Dynamic Range -- what it is, what it's good for, and how much you 'need'

Started Oct 17, 2011 | Discussions thread
OP Great Bustard Forum Pro • Posts: 38,972
Entirely 'quite'

boggis the cat wrote:

Great Bustard wrote:

boggis the cat wrote:

The difference between systems in terms of light collecting ability for lenses using the same f-ratio and photos displayed with the same area is quite simple:

  • 4/3 vs 1.6x: log2 (332/225) = 0.56 stops more light on the 1.6x sensor.

  • 4/3 vs 1.5x: log2 (372/225) = 0.73 stops more light on the 1.5x sensor.

  • 4/3 vs FF: log2 (864/225) = 1.94 stops more light on the FF sensor.

Not quite, because of the efficiency of the aspect ratio.

That, and the rest of my post, was 100% correct.

These calculations ignore the additional aspect ratio efficiency of 4:3 over 3:2, which is roughly 4%. This changes e.g. the Canon APS-C to FT ratio from 0.55 to 0.49 "stops", and the 135 to FT ratio from 1.94 to 1.89 "stops".

They ignore nothing. You simply don't understand what they are saying (a familiar story). Here -- I'll spell it out to you. For the figures above, the assumption is that we are taking a pic of the same scene with the same exposure, so that the area of the scene in the focal plane is the same for both systems.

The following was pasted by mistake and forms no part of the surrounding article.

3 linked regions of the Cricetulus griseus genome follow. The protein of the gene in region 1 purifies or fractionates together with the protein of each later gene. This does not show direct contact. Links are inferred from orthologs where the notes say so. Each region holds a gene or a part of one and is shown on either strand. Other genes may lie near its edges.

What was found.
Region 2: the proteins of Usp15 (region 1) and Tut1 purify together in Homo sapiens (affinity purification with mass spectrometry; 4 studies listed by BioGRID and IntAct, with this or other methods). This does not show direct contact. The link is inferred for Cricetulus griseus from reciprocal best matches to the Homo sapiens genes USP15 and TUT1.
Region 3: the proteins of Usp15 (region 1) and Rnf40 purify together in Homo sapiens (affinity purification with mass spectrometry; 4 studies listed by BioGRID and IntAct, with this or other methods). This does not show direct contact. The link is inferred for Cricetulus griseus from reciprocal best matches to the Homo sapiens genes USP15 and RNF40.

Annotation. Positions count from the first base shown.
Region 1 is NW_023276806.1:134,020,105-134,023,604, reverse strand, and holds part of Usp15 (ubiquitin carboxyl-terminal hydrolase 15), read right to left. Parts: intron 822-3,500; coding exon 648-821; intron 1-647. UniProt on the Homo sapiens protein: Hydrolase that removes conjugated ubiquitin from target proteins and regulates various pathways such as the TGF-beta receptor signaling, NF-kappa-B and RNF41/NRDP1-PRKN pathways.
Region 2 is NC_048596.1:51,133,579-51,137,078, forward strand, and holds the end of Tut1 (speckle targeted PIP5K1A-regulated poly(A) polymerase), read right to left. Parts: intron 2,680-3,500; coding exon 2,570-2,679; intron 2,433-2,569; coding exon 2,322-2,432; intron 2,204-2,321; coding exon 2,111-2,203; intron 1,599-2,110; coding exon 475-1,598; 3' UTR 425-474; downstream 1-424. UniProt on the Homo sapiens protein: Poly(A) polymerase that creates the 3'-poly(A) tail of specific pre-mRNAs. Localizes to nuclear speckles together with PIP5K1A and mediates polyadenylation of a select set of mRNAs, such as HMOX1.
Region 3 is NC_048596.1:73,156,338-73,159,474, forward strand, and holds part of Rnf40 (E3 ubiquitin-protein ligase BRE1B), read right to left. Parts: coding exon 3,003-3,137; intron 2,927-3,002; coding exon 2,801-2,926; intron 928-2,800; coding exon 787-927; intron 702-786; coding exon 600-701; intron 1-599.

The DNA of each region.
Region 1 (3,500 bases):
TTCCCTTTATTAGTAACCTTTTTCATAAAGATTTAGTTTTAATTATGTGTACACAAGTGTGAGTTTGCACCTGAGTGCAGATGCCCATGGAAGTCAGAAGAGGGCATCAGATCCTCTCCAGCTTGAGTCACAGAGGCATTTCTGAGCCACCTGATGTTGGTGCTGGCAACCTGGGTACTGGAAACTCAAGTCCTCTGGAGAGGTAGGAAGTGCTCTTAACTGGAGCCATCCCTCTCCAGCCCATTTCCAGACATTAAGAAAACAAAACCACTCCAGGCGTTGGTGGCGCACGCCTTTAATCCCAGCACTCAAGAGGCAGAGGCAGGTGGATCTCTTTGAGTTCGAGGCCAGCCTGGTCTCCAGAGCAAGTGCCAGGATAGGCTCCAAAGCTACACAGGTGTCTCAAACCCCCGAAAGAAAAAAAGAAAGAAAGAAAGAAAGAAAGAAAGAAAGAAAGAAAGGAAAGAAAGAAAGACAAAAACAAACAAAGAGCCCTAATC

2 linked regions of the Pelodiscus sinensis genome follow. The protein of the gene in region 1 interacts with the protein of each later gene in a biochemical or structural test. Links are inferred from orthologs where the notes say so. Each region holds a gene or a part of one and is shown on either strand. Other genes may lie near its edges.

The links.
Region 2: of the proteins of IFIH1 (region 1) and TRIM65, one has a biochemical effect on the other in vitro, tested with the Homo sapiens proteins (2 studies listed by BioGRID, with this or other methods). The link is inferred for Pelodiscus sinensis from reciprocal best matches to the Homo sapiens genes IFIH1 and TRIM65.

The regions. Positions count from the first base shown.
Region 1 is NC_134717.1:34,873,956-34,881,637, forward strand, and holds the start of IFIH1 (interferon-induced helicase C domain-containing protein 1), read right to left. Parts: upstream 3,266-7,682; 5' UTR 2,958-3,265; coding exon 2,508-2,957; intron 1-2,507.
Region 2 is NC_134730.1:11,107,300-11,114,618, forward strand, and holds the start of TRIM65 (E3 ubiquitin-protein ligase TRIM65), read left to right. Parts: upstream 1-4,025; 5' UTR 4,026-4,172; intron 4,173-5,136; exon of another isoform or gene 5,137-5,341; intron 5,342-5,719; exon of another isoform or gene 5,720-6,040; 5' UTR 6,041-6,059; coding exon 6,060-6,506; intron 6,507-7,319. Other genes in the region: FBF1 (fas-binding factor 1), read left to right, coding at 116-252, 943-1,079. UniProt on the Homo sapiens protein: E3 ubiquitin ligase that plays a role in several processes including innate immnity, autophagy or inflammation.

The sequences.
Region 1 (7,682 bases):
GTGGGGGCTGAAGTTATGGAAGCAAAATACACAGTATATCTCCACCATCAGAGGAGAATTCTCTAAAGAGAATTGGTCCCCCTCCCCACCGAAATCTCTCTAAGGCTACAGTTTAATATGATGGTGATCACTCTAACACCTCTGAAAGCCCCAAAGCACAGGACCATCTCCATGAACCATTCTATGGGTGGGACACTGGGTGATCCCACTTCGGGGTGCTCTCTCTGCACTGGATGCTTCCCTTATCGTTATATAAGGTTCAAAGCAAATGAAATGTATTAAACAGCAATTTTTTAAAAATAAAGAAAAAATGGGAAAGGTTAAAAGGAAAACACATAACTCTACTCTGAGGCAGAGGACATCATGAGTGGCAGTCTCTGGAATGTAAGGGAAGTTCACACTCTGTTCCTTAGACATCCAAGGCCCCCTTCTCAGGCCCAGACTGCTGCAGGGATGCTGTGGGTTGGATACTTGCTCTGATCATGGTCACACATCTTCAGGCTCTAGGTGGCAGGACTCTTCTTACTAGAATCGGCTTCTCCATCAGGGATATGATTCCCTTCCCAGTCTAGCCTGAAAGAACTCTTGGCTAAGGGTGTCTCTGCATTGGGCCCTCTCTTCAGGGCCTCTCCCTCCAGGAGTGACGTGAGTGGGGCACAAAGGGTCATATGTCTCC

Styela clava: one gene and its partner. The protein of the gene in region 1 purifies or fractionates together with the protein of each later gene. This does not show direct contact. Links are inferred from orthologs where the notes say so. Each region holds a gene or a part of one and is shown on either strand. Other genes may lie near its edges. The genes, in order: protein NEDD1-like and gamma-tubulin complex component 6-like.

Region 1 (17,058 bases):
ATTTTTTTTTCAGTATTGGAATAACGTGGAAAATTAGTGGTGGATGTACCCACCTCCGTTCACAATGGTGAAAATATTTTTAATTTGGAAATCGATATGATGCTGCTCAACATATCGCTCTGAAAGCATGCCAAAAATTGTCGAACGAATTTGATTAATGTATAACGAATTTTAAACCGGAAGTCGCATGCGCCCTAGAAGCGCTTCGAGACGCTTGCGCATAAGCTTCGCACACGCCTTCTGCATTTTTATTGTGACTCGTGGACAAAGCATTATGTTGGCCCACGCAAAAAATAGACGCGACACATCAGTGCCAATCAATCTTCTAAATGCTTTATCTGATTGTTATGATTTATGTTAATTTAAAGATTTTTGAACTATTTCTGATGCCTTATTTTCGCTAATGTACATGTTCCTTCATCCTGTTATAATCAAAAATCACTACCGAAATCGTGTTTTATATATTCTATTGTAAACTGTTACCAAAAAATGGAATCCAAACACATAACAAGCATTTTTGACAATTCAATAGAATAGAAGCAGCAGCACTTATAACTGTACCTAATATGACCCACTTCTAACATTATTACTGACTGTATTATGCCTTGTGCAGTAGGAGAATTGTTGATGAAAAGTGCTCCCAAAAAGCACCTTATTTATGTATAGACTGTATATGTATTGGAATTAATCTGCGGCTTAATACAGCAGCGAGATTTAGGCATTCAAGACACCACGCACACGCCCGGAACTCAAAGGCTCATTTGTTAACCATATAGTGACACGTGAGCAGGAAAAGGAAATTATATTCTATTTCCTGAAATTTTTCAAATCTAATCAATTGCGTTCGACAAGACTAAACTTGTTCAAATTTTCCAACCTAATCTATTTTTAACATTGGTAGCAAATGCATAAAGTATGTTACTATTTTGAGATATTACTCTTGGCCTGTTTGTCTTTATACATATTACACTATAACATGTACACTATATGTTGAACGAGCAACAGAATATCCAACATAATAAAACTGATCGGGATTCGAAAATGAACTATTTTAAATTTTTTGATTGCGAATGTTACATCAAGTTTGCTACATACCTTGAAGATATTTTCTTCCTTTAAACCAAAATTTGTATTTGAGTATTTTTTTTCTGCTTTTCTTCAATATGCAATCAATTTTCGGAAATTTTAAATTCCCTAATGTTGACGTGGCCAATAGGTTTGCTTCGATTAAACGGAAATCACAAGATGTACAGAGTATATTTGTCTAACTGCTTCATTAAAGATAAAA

Remember that the aperture is the diameter of the image circle...

That's wrong, right from the start. The aperture is most certainly not the diameter of the image circle.

...so the closer to 1:1 the aspect ratio is the more of the light from the image circle is being used (efficiency).

This ends up being 4:3 having 4% greater efficiency than 3:2.

No. A 4:3 rectangle inscribed in a circle with the same diameter as a 3:2 rectangle will have 4% more area. This does not mean "4% greater efficiency" unless the final photo is displayed at 4:3 or more square. If the photo is displayed 3:2 or more wide, then the 3:2 rectangle is "more efficient". This has been explained to you multiple times, but you still lack the cognitive capacity to understand it.

My point is...

...simply incorrect. My post was completely correct, as written. Whether you understand that or not, however, is another matter entirely.

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